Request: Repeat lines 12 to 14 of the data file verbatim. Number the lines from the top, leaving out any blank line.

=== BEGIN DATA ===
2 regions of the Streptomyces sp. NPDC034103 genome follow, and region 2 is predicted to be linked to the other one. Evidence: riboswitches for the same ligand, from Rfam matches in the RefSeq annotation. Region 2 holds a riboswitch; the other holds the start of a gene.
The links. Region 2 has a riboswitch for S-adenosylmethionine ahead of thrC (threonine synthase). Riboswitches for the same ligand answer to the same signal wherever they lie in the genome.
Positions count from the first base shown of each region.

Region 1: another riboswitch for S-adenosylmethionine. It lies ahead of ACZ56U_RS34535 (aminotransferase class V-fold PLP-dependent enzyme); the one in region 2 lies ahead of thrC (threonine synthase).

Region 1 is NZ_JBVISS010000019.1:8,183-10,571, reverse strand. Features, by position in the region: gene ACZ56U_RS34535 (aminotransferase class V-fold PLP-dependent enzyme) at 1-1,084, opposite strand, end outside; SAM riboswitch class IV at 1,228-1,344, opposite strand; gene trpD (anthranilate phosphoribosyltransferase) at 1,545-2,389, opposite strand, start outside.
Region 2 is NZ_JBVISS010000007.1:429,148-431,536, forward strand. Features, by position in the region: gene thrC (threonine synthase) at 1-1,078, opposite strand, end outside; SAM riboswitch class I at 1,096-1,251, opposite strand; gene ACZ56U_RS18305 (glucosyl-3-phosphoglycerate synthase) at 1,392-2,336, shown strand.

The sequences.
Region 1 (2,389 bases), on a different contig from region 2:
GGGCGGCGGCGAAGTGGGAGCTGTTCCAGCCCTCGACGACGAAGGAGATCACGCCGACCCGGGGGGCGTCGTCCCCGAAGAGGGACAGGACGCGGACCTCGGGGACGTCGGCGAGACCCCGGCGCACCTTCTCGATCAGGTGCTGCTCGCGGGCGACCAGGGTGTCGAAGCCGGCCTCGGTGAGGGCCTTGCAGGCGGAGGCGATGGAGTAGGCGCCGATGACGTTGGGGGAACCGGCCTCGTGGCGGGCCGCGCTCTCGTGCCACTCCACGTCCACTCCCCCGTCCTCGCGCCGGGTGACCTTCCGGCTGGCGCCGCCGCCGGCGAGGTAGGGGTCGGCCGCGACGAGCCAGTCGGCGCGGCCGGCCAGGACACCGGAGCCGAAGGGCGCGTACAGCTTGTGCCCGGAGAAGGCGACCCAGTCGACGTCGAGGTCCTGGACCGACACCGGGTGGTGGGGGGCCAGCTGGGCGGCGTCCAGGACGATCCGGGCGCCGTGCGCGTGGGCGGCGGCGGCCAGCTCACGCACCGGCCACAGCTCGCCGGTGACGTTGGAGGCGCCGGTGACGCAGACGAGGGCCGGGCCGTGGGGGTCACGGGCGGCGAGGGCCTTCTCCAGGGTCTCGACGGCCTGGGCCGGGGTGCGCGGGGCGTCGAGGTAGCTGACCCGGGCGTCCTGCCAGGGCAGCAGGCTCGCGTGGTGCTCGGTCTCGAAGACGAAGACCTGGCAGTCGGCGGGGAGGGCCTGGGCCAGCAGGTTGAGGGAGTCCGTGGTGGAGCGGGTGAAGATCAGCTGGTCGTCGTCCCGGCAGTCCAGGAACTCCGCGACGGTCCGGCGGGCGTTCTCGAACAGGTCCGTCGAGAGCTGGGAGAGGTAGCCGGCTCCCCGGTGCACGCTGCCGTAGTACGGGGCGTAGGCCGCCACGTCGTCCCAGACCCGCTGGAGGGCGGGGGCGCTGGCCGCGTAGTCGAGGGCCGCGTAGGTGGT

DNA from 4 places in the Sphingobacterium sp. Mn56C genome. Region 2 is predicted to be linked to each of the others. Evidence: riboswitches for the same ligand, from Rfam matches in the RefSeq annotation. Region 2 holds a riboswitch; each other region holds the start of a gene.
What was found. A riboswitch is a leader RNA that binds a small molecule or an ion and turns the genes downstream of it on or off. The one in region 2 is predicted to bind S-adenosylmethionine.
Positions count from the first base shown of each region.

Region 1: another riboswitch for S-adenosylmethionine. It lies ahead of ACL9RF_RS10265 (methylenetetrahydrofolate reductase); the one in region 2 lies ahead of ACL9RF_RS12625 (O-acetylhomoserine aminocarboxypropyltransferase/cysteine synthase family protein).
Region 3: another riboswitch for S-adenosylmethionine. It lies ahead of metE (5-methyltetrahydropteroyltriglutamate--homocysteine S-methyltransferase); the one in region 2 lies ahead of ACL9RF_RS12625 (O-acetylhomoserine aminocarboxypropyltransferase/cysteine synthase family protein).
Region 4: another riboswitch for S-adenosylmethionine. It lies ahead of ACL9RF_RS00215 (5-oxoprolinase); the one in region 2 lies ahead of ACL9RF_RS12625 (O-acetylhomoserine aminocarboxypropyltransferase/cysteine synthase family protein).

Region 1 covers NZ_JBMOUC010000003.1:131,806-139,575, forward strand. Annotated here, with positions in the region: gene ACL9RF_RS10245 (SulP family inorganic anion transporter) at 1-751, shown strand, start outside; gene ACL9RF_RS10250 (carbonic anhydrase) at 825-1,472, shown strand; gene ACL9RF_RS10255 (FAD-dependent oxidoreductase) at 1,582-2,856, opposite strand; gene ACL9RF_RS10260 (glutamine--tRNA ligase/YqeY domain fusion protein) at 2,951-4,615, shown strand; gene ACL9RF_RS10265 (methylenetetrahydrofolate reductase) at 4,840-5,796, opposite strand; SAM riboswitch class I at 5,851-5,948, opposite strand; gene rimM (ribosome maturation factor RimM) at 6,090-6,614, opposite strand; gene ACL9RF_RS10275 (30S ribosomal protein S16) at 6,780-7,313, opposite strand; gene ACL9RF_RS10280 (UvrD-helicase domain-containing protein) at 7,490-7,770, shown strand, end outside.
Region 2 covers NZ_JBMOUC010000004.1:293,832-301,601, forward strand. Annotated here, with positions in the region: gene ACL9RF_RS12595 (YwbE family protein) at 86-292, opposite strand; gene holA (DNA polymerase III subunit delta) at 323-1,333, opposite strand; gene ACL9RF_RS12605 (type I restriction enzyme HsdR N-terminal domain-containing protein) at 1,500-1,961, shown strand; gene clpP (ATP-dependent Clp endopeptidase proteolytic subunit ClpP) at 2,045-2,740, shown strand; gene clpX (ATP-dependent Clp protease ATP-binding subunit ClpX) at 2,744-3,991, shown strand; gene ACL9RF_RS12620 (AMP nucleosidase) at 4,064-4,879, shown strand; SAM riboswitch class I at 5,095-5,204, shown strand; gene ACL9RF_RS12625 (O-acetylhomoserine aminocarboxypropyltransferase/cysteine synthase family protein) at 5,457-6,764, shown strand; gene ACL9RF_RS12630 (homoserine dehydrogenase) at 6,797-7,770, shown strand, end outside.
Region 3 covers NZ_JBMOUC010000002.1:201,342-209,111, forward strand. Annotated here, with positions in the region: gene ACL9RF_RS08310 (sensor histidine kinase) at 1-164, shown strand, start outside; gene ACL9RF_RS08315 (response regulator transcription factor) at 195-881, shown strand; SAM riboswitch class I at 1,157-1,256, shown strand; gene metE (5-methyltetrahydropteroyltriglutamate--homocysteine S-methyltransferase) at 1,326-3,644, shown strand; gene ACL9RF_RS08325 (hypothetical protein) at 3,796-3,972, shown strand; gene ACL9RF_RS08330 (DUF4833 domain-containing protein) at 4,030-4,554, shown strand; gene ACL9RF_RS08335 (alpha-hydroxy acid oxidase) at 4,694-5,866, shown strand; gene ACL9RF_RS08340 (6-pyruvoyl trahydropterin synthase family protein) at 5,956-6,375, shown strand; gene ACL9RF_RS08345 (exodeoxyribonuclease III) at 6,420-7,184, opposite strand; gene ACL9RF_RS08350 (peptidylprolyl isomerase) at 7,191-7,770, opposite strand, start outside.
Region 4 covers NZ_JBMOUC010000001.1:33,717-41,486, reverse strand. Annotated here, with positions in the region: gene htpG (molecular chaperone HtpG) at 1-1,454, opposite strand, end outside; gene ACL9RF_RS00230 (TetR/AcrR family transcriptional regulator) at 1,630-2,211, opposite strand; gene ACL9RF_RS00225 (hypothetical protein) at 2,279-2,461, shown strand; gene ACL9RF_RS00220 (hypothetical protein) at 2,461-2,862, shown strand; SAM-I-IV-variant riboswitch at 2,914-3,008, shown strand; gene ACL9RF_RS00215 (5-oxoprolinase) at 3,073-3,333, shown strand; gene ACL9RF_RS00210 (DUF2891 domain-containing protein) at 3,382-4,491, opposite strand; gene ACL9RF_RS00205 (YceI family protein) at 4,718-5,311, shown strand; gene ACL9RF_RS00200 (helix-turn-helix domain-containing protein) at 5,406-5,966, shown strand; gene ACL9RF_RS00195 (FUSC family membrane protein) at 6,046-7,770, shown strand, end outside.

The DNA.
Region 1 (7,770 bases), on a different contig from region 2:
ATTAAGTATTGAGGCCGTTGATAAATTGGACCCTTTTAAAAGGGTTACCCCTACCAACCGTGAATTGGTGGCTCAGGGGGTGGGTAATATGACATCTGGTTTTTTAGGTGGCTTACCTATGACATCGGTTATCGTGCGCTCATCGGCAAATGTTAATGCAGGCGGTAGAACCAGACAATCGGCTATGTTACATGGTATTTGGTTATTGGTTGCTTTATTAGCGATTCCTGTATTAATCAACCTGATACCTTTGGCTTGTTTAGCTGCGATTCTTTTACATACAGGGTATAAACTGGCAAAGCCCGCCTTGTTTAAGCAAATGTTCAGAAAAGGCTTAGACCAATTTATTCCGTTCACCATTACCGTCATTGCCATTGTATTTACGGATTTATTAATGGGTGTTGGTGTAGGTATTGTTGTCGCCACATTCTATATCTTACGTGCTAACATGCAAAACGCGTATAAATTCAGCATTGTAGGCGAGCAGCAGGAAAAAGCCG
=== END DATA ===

Positions count from the first base shown of each region.

Region 1: another riboswitch for S-adenosylmethionine. It lies ahead of ACL9RF_RS10265 (methylenetetrahydrofolate reductase); the one in region 2 lies ahead of ACL9RF_RS12625 (O-acetylhomoserine aminocarboxypropyltransferase/cysteine synthase family protein).
Region 3: another riboswitch for S-adenosylmethionine. It lies ahead of metE (5-methyltetrahydropteroyltriglutamate--homocysteine S-methyltransferase); the one in region 2 lies ahead of ACL9RF_RS12625 (O-acetylhomoserine aminocarboxypropyltransferase/cysteine synthase family protein).